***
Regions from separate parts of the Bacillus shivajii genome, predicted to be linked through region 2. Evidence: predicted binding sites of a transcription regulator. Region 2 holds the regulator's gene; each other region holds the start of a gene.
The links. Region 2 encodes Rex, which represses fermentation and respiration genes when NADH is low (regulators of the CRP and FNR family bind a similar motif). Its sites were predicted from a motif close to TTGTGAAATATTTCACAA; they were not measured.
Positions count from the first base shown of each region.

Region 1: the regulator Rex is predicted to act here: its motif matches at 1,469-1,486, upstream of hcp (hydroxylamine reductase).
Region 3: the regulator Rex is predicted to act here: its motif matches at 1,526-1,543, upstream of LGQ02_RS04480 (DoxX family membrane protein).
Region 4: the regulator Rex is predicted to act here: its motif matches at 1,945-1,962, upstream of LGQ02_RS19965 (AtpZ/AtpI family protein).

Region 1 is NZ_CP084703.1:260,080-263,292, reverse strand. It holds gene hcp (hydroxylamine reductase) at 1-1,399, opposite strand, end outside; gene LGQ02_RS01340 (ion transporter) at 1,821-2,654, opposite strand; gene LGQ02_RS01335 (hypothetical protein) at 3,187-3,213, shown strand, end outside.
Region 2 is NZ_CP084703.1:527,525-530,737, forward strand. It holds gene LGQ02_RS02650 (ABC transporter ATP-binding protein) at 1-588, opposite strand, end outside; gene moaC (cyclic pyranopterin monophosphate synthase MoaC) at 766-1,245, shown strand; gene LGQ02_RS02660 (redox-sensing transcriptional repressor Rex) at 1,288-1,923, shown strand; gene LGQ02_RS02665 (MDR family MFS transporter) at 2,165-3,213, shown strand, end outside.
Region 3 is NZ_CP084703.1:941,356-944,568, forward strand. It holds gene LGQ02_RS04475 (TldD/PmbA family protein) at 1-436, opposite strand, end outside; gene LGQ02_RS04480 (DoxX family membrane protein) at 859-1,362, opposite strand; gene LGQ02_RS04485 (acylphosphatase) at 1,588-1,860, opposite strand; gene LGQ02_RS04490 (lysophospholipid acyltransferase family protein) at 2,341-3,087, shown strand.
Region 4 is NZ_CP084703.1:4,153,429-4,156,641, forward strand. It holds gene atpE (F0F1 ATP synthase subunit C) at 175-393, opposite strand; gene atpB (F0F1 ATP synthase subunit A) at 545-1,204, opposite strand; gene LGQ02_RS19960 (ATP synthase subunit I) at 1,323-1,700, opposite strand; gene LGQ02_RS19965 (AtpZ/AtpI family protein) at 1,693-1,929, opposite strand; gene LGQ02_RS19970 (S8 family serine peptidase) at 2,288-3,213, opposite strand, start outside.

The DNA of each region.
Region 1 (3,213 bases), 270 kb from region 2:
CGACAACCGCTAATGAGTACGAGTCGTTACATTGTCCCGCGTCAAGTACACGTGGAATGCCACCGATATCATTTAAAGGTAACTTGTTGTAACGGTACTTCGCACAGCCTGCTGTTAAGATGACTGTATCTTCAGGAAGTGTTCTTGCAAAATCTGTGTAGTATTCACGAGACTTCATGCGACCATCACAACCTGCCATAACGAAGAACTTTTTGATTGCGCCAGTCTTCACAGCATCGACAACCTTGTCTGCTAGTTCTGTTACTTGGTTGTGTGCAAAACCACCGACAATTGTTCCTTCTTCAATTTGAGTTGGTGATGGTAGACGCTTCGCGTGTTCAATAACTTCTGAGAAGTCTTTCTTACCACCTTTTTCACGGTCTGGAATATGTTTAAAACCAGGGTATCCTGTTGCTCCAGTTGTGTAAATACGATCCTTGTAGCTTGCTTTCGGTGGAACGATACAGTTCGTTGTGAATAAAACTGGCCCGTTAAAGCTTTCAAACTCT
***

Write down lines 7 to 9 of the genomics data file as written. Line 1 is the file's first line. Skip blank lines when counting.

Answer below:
Region 1 is NZ_CP084703.1:260,080-263,292, reverse strand. It holds gene hcp (hydroxylamine reductase) at 1-1,399, opposite strand, end outside; gene LGQ02_RS01340 (ion transporter) at 1,821-2,654, opposite strand; gene LGQ02_RS01335 (hypothetical protein) at 3,187-3,213, shown strand, end outside.
Region 2 is NZ_CP084703.1:527,525-530,737, forward strand. It holds gene LGQ02_RS02650 (ABC transporter ATP-binding protein) at 1-588, opposite strand, end outside; gene moaC (cyclic pyranopterin monophosphate synthase MoaC) at 766-1,245, shown strand; gene LGQ02_RS02660 (redox-sensing transcriptional repressor Rex) at 1,288-1,923, shown strand; gene LGQ02_RS02665 (MDR family MFS transporter) at 2,165-3,213, shown strand, end outside.
Region 3 is NZ_CP084703.1:941,356-944,568, forward strand. It holds gene LGQ02_RS04475 (TldD/PmbA family protein) at 1-436, opposite strand, end outside; gene LGQ02_RS04480 (DoxX family membrane protein) at 859-1,362, opposite strand; gene LGQ02_RS04485 (acylphosphatase) at 1,588-1,860, opposite strand; gene LGQ02_RS04490 (lysophospholipid acyltransferase family protein) at 2,341-3,087, shown strand.